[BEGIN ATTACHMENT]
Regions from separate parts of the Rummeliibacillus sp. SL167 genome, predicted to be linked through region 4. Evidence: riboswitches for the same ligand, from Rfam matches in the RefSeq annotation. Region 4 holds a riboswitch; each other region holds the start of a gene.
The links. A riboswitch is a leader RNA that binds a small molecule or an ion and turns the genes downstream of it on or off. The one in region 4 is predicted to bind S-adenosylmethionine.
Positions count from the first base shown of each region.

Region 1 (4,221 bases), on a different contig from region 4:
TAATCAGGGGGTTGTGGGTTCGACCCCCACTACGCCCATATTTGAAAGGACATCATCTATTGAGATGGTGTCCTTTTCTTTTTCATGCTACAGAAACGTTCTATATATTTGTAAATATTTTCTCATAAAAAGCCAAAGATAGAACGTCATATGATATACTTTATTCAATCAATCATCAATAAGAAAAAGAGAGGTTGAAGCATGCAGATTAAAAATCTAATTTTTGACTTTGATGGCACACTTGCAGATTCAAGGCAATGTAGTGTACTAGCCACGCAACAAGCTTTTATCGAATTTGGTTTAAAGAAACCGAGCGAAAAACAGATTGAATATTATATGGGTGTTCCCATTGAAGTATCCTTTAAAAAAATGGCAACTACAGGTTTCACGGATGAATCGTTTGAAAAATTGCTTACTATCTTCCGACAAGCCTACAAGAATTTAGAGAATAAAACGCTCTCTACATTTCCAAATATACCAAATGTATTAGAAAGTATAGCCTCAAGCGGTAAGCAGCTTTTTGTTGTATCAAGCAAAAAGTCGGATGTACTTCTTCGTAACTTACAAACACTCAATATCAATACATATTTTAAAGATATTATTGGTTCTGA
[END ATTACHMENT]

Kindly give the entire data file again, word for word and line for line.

Regions from separate parts of the Rummeliibacillus sp. SL167 genome, predicted to be linked through region 4. Evidence: riboswitches for the same ligand, from Rfam matches in the RefSeq annotation. Region 4 holds a riboswitch; each other region holds the start of a gene.
The links. A riboswitch is a leader RNA that binds a small molecule or an ion and turns the genes downstream of it on or off. The one in region 4 is predicted to bind S-adenosylmethionine.
Positions count from the first base shown of each region.

Region 1 (4,221 bases), on a different contig from region 4:
TAATCAGGGGGTTGTGGGTTCGACCCCCACTACGCCCATATTTGAAAGGACATCATCTATTGAGATGGTGTCCTTTTCTTTTTCATGCTACAGAAACGTTCTATATATTTGTAAATATTTTCTCATAAAAAGCCAAAGATAGAACGTCATATGATATACTTTATTCAATCAATCATCAATAAGAAAAAGAGAGGTTGAAGCATGCAGATTAAAAATCTAATTTTTGACTTTGATGGCACACTTGCAGATTCAAGGCAATGTAGTGTACTAGCCACGCAACAAGCTTTTATCGAATTTGGTTTAAAGAAACCGAGCGAAAAACAGATTGAATATTATATGGGTGTTCCCATTGAAGTATCCTTTAAAAAAATGGCAACTACAGGTTTCACGGATGAATCGTTTGAAAAATTGCTTACTATCTTCCGACAAGCCTACAAGAATTTAGAGAATAAAACGCTCTCTACATTTCCAAATATACCAAATGTATTAGAAAGTATAGCCTCAAGCGGTAAGCAGCTTTTTGTTGTATCAAGCAAAAAGTCGGATGTACTTCTTCGTAACTTACAAACACTCAATATCAATACATATTTTAAAGATATTATTGGTTCTGA